In the New Haven, Connecticut suburb of Hamden, workers at the Town House diner won a major victory with a judge deciding in their favor in a battle with the owners of the restaurant over wage theft. The owners, Spiro Protopsaltis, Dina Topcu, Aristotle Protopsaltis and Ahmet Topcu, were paying these workers as little as $3.14 an hour with no overtime pay, yet demanding 72-hour weeks. Minimum wage in Connecticut is $10.10 an hour. The Department of Labor awarded the six workers, who have stood on a picket line along with community members and workers’ organizations, $65,000 in back wages.
These workers decided over a year ago that they were no longer going to put up with having their money stolen from them by the owners. The workers and community activists, from organizations including Unidad Latina en Accíon and the Party for Socialism and Liberation, protested regularly, week after week, though the winter, through threats of being arrested, through threats of calling ICE on them, through having sprinklers turned on them in the freezing cold.
The owners also paid some of their other employees to come out to counter-protest with bullhorns and mock the workers and their families.
The workers never gave in, coming back for almost a year, many times being threatened by the Hamden Police Department with arrest for trespassing. One community member was arrested for stepping on the edge of the property while carrying his young son in his arms. The police then refused to let the crying child’s mother come on to the sidewalk to get her baby. These were some of the tactics that were used to discourage the workers from fighting for what was owed to them, but the workers and the community never gave up their fight. When workers fight back, they win.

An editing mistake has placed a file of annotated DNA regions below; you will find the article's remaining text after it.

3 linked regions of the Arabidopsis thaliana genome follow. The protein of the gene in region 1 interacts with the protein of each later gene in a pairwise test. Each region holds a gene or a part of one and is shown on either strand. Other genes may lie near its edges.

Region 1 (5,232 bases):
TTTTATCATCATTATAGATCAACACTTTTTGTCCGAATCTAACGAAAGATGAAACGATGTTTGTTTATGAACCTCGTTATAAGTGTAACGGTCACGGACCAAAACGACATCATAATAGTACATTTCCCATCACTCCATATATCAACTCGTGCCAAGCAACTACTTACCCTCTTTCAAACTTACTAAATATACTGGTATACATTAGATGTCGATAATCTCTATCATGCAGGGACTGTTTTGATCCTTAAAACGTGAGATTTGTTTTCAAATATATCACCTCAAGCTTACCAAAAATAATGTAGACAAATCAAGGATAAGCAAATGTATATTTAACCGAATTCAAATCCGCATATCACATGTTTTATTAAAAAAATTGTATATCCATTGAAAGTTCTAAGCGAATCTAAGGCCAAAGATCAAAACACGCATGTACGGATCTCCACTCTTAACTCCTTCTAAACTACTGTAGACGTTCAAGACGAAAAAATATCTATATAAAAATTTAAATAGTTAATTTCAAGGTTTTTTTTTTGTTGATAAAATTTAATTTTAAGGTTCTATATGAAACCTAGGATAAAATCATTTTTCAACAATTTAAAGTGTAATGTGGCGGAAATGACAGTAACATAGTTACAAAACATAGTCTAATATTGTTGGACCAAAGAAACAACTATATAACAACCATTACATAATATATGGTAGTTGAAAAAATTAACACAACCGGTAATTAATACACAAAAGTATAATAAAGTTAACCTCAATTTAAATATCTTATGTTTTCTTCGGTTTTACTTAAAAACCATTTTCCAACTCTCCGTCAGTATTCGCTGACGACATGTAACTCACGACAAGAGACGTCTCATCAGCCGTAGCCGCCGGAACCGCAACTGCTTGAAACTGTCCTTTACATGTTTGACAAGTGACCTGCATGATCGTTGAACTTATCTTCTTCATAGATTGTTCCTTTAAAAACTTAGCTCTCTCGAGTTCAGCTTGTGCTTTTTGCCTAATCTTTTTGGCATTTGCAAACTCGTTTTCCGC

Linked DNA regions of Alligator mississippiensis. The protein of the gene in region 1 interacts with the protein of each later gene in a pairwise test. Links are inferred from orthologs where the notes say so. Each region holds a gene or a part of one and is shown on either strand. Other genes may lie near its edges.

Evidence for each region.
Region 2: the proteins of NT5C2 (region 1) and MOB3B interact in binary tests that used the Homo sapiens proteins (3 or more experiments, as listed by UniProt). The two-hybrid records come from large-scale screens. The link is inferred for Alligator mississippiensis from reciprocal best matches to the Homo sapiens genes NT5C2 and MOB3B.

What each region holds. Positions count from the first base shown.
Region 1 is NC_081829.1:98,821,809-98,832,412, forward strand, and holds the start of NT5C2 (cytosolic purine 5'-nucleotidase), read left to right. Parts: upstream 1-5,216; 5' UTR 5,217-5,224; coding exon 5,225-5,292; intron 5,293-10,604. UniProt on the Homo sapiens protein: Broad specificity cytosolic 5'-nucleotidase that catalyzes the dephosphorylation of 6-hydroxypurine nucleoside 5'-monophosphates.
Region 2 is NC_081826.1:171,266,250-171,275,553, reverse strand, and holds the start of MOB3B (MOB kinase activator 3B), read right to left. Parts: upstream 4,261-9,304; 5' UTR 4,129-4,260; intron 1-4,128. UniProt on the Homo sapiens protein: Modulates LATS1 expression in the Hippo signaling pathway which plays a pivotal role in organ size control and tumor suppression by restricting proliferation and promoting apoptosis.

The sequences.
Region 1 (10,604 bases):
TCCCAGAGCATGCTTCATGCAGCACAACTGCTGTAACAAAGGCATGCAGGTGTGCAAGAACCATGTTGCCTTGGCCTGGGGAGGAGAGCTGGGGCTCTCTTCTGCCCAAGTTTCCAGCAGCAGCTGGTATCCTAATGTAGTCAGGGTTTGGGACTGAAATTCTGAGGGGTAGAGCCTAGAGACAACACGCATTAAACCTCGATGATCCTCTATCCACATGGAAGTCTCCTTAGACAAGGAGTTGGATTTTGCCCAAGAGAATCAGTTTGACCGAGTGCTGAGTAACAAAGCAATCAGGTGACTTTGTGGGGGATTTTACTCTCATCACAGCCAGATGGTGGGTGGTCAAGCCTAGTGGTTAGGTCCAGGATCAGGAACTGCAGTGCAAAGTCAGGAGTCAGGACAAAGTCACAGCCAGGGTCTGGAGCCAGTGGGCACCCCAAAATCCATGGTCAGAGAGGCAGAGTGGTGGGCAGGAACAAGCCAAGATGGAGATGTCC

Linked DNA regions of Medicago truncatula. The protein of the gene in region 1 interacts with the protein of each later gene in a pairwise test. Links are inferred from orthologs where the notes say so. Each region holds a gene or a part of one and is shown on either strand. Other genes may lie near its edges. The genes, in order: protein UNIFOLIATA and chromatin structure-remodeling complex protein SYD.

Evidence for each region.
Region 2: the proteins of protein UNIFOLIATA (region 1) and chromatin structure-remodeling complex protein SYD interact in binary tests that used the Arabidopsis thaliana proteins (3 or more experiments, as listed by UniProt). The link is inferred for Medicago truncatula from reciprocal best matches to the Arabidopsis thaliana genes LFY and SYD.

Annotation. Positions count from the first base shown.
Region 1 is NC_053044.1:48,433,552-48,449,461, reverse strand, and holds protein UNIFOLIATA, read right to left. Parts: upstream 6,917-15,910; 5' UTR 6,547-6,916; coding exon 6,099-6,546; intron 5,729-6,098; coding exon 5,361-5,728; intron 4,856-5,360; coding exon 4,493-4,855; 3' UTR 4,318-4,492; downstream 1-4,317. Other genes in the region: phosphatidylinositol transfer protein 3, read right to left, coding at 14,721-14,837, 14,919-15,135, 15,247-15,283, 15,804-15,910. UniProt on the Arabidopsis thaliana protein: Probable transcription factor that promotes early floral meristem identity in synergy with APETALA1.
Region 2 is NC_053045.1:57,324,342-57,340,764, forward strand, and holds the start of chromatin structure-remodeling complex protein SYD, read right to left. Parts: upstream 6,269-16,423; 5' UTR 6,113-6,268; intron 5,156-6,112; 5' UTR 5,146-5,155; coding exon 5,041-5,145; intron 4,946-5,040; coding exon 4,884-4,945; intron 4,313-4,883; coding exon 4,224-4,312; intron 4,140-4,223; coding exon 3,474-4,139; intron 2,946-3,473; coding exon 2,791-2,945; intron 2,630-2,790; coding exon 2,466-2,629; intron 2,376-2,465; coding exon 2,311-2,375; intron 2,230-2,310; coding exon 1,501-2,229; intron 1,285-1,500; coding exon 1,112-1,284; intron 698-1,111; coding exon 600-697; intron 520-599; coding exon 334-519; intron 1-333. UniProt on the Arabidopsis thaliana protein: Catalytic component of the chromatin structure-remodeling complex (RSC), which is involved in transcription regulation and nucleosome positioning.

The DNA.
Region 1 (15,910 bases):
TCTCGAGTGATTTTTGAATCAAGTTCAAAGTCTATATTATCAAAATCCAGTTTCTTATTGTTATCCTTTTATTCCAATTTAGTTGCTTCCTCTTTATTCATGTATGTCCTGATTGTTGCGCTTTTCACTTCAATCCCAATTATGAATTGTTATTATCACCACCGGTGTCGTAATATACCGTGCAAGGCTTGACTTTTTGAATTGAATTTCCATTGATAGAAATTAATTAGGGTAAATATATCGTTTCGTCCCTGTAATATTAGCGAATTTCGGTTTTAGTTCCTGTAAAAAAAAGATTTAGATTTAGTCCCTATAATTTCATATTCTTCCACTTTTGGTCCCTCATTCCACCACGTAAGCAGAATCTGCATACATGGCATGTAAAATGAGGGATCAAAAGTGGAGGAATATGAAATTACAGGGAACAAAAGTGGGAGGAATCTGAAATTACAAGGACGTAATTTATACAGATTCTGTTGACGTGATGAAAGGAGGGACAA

These same Town House workers are now standing in solidarity with the brave workers of the Porcelen railing factory who have been on strike for over four weeks, demanding better pay, less expensive health care and a retirement plan. The workers are members of the Painters Union Local 186. More than half of all the workers at Porcelen have been picketing every day now for over a month.
One worker, Hector Zempoalteca, who has been on the picket line every day, said, “Some of these workers have been here for 20 years or more and now the owners will not even negotiate with us. I have been here for 7 years without a raise.” Employees’ healthcare costs have risen to be almost 25 percent of their pay, far too much for these workers to sustain.
In recent weeks the owners have threatened workers, with varying immigration statuses, with ICE action. The owners have now made it known that employees will have to have legal Social Security numbers before returning to work. After many years of working and never having to verify their status, this is now a direct threat to striking workers.
Immigrant rights are directly tied to workers’ rights across the country today, and Connecticut is no exception. Many of the most abused and underpaid workers are immigrants, who face retaliation and often ICE action if they attempt to unionize or demand better treatment. It is crucial that all people stand in solidarity with immigrant workers who organize because they are treated as the prime targets for abuse by bosses.
Rallying workers have stood defiantly in the face of these direct threats, chanting “We are the union, we are the workers, we are the community,” and “The workers united can never be defeated!”
Vanesa Suarez of Unidad Latina en Accíon said, “We will be here until these workers get the respect they deserve. We know workers can win when they stay committed.” In greater New Haven, the immigrant struggle and the workers’ struggle are the same struggle, united in a quest for liberation.